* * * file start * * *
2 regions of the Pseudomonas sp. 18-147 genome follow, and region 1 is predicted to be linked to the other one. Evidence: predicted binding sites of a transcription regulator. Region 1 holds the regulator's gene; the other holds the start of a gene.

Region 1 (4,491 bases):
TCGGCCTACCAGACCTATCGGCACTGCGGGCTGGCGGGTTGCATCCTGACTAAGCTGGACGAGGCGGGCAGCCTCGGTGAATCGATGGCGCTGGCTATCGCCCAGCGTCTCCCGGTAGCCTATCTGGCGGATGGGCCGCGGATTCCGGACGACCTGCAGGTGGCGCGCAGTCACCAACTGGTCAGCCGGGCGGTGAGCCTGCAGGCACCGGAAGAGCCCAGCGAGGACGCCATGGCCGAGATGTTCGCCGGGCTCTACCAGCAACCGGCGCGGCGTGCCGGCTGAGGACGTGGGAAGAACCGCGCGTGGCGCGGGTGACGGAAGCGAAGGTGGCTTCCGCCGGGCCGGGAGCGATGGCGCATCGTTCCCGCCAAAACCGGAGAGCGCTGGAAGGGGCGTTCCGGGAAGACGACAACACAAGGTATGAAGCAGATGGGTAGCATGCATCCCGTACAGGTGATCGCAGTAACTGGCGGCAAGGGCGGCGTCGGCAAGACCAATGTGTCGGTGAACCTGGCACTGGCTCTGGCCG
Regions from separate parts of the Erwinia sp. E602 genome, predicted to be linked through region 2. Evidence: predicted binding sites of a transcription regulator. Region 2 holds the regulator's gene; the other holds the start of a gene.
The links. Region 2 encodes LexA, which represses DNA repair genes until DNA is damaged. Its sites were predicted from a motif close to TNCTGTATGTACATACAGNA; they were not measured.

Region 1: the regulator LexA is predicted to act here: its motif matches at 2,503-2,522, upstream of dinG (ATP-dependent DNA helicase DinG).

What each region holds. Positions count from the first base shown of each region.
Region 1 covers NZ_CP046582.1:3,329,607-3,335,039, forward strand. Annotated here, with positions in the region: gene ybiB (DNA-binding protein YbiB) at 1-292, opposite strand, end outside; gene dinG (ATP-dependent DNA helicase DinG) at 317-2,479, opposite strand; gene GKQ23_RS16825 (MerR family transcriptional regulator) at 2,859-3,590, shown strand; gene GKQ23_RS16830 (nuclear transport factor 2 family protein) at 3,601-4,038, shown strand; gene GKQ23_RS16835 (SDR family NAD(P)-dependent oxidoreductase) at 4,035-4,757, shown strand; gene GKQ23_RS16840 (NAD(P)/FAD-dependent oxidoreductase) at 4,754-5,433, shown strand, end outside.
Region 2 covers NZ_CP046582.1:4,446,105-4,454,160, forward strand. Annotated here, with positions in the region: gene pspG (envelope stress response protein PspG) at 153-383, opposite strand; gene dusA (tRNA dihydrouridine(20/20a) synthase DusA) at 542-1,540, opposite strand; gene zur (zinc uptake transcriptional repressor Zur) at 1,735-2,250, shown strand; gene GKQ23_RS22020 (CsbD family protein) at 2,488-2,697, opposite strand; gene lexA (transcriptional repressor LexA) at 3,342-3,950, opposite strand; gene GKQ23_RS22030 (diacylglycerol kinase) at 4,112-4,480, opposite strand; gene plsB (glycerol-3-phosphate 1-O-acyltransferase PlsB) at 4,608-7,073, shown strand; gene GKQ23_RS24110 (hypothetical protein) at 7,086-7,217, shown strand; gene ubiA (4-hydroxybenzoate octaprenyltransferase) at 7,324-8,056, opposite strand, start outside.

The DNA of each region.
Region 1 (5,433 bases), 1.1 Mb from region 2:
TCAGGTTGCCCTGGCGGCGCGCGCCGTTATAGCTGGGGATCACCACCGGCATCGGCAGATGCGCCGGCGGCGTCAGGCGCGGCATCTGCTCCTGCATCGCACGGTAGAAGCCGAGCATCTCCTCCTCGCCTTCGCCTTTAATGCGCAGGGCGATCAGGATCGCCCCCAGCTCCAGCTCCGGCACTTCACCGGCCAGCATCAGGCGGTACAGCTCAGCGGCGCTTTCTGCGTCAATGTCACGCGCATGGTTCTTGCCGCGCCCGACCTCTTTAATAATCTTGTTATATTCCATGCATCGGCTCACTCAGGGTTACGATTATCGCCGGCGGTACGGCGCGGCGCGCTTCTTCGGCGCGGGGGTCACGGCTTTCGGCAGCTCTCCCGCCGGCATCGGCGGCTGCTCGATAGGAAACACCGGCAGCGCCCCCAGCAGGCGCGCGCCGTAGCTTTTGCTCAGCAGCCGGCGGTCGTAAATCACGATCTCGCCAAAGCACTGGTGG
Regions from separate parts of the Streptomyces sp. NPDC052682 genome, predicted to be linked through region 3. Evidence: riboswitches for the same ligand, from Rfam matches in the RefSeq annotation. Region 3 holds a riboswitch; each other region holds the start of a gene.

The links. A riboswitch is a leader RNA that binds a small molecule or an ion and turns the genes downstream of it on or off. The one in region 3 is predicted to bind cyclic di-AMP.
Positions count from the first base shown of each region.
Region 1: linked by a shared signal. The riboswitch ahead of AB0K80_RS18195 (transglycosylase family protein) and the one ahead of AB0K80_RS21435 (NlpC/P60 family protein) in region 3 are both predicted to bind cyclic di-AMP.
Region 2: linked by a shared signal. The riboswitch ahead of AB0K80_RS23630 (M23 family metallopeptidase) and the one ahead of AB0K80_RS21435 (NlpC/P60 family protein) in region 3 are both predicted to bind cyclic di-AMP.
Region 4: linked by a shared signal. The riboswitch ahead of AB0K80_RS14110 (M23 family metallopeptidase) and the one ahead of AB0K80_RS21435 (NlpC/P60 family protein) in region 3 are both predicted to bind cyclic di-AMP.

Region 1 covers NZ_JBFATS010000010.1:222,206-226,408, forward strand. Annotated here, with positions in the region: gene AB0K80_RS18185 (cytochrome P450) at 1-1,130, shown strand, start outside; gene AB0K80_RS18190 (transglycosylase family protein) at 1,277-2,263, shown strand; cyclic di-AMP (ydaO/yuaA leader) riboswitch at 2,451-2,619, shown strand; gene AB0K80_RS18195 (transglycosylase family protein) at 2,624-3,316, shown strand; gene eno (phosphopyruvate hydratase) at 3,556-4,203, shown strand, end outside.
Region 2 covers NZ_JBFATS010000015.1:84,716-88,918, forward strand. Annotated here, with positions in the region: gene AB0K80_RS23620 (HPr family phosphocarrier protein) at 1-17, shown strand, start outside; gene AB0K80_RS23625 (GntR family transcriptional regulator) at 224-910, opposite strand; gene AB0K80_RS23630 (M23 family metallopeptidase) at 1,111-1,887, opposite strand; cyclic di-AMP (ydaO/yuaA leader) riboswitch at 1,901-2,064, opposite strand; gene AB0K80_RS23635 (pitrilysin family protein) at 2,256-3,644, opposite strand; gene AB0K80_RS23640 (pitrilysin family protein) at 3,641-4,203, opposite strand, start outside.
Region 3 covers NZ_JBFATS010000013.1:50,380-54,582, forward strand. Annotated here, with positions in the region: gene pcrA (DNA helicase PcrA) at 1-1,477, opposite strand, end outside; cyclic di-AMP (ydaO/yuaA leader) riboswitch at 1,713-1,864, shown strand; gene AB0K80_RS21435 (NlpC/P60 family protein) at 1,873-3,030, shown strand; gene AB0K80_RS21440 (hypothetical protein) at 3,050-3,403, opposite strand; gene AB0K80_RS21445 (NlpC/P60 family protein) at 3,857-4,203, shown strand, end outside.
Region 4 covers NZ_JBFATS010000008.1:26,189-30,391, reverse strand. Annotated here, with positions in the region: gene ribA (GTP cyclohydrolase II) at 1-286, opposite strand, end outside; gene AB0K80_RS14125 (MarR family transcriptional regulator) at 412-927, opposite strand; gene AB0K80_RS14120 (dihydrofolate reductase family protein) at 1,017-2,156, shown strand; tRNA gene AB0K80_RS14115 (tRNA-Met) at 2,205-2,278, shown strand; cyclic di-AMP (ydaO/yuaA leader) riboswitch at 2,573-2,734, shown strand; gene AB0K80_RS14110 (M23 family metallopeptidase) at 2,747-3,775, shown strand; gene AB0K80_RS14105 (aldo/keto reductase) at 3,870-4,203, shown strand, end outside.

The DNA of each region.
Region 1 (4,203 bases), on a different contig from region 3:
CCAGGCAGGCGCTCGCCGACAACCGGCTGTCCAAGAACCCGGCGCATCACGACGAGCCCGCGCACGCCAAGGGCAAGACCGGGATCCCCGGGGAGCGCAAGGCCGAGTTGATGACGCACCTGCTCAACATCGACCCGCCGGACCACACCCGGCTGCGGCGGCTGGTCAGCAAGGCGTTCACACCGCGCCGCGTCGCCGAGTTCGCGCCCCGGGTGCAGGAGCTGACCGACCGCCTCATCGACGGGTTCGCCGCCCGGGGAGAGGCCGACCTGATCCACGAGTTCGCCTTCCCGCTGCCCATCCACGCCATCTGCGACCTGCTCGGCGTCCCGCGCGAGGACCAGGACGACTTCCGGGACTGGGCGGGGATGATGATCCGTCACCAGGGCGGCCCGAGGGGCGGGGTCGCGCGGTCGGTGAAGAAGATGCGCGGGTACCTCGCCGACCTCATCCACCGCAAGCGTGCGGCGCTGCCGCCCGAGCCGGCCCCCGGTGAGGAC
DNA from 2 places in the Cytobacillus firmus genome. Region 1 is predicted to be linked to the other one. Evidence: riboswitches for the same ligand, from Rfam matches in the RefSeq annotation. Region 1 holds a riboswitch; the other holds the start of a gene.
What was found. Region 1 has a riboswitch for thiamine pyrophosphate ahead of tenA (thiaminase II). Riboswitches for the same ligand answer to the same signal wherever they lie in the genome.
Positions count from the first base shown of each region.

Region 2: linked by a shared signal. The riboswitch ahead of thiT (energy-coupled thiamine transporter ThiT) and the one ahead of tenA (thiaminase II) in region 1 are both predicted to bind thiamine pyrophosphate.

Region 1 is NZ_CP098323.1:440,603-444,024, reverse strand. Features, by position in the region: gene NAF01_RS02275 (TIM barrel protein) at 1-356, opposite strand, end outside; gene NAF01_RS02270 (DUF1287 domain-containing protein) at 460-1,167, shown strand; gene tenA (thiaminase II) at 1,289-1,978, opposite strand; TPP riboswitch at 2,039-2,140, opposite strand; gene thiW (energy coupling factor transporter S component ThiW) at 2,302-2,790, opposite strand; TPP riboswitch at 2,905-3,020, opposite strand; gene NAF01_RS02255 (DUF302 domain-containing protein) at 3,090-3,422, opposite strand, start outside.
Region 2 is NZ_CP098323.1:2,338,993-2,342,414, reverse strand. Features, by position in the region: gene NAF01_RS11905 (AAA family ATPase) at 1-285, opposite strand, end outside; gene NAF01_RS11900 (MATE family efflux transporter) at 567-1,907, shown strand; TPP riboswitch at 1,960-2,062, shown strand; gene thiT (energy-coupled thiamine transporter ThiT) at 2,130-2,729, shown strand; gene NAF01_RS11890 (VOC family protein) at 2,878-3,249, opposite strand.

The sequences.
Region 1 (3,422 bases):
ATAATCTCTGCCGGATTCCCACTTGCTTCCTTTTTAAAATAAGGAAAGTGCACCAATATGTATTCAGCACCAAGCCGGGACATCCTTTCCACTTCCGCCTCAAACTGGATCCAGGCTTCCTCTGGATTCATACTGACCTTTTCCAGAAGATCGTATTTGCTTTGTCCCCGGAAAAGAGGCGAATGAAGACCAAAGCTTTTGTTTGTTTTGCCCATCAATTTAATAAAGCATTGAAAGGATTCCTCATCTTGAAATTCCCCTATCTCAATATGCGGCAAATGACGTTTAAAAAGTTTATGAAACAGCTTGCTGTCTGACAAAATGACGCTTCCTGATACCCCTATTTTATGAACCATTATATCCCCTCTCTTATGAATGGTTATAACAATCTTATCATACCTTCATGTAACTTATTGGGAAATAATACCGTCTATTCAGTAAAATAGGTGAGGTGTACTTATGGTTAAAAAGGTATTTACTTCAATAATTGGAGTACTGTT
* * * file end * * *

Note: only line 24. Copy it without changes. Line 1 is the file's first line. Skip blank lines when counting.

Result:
Region 1 (4,203 bases), on a different contig from region 3: